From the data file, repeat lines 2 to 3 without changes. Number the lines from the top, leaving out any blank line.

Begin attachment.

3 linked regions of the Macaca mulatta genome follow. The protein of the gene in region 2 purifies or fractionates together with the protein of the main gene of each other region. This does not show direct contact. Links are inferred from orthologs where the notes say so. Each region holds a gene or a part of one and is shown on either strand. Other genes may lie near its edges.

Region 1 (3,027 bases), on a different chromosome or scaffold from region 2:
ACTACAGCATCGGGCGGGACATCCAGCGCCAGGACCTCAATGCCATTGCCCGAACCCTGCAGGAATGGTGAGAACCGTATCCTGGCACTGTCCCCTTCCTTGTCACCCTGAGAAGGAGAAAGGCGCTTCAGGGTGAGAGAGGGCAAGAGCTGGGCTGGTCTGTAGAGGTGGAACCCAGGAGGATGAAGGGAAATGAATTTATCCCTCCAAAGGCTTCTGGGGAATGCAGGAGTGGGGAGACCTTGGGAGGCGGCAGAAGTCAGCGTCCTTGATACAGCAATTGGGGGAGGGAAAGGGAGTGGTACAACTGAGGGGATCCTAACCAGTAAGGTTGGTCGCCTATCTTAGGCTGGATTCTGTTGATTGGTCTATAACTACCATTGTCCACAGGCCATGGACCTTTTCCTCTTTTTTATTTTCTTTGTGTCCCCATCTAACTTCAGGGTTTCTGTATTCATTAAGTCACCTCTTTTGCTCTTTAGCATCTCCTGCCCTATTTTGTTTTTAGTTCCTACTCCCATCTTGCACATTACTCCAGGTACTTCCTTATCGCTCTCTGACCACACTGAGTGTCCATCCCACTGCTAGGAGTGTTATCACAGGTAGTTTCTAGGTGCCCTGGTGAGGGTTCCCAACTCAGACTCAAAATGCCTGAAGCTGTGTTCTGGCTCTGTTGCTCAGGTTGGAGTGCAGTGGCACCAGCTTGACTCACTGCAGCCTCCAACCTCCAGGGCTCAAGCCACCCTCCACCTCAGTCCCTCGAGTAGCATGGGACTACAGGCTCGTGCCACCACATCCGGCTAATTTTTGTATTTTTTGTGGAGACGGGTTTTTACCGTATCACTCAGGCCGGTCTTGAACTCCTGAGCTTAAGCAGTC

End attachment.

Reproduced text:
Region 1 (3,027 bases), on a different chromosome or scaffold from region 2:
ACTACAGCATCGGGCGGGACATCCAGCGCCAGGACCTCAATGCCATTGCCCGAACCCTGCAGGAATGGTGAGAACCGTATCCTGGCACTGTCCCCTTCCTTGTCACCCTGAGAAGGAGAAAGGCGCTTCAGGGTGAGAGAGGGCAAGAGCTGGGCTGGTCTGTAGAGGTGGAACCCAGGAGGATGAAGGGAAATGAATTTATCCCTCCAAAGGCTTCTGGGGAATGCAGGAGTGGGGAGACCTTGGGAGGCGGCAGAAGTCAGCGTCCTTGATACAGCAATTGGGGGAGGGAAAGGGAGTGGTACAACTGAGGGGATCCTAACCAGTAAGGTTGGTCGCCTATCTTAGGCTGGATTCTGTTGATTGGTCTATAACTACCATTGTCCACAGGCCATGGACCTTTTCCTCTTTTTTATTTTCTTTGTGTCCCCATCTAACTTCAGGGTTTCTGTATTCATTAAGTCACCTCTTTTGCTCTTTAGCATCTCCTGCCCTATTTTGTTTTTAGTTCCTACTCCCATCTTGCACATTACTCCAGGTACTTCCTTATCGCTCTCTGACCACACTGAGTGTCCATCCCACTGCTAGGAGTGTTATCACAGGTAGTTTCTAGGTGCCCTGGTGAGGGTTCCCAACTCAGACTCAAAATGCCTGAAGCTGTGTTCTGGCTCTGTTGCTCAGGTTGGAGTGCAGTGGCACCAGCTTGACTCACTGCAGCCTCCAACCTCCAGGGCTCAAGCCACCCTCCACCTCAGTCCCTCGAGTAGCATGGGACTACAGGCTCGTGCCACCACATCCGGCTAATTTTTGTATTTTTTGTGGAGACGGGTTTTTACCGTATCACTCAGGCCGGTCTTGAACTCCTGAGCTTAAGCAGTC